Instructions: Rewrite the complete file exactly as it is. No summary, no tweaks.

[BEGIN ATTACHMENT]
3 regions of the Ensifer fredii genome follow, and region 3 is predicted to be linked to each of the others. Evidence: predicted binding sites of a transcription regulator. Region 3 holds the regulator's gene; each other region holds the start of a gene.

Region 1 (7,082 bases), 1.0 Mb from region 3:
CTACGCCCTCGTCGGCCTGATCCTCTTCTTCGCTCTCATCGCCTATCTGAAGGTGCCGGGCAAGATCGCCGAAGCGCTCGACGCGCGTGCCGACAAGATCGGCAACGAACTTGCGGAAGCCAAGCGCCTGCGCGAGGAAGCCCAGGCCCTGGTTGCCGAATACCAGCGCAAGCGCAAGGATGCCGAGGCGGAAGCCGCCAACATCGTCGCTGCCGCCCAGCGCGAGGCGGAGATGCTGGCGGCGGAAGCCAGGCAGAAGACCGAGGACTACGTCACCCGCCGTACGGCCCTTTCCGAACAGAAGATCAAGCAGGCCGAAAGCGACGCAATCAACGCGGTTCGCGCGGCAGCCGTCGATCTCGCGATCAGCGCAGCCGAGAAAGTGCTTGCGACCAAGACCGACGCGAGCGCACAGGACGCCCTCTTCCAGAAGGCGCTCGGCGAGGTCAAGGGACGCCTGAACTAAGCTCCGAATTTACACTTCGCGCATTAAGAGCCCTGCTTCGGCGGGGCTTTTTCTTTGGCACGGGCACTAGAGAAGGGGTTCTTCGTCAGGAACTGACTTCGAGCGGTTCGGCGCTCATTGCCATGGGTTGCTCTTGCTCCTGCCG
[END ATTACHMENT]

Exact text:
3 regions of the Ensifer fredii genome follow, and region 3 is predicted to be linked to each of the others. Evidence: predicted binding sites of a transcription regulator. Region 3 holds the regulator's gene; each other region holds the start of a gene.

Region 1 (7,082 bases), 1.0 Mb from region 3:
CTACGCCCTCGTCGGCCTGATCCTCTTCTTCGCTCTCATCGCCTATCTGAAGGTGCCGGGCAAGATCGCCGAAGCGCTCGACGCGCGTGCCGACAAGATCGGCAACGAACTTGCGGAAGCCAAGCGCCTGCGCGAGGAAGCCCAGGCCCTGGTTGCCGAATACCAGCGCAAGCGCAAGGATGCCGAGGCGGAAGCCGCCAACATCGTCGCTGCCGCCCAGCGCGAGGCGGAGATGCTGGCGGCGGAAGCCAGGCAGAAGACCGAGGACTACGTCACCCGCCGTACGGCCCTTTCCGAACAGAAGATCAAGCAGGCCGAAAGCGACGCAATCAACGCGGTTCGCGCGGCAGCCGTCGATCTCGCGATCAGCGCAGCCGAGAAAGTGCTTGCGACCAAGACCGACGCGAGCGCACAGGACGCCCTCTTCCAGAAGGCGCTCGGCGAGGTCAAGGGACGCCTGAACTAAGCTCCGAATTTACACTTCGCGCATTAAGAGCCCTGCTTCGGCGGGGCTTTTTCTTTGGCACGGGCACTAGAGAAGGGGTTCTTCGTCAGGAACTGACTTCGAGCGGTTCGGCGCTCATTGCCATGGGTTGCTCTTGCTCCTGCCG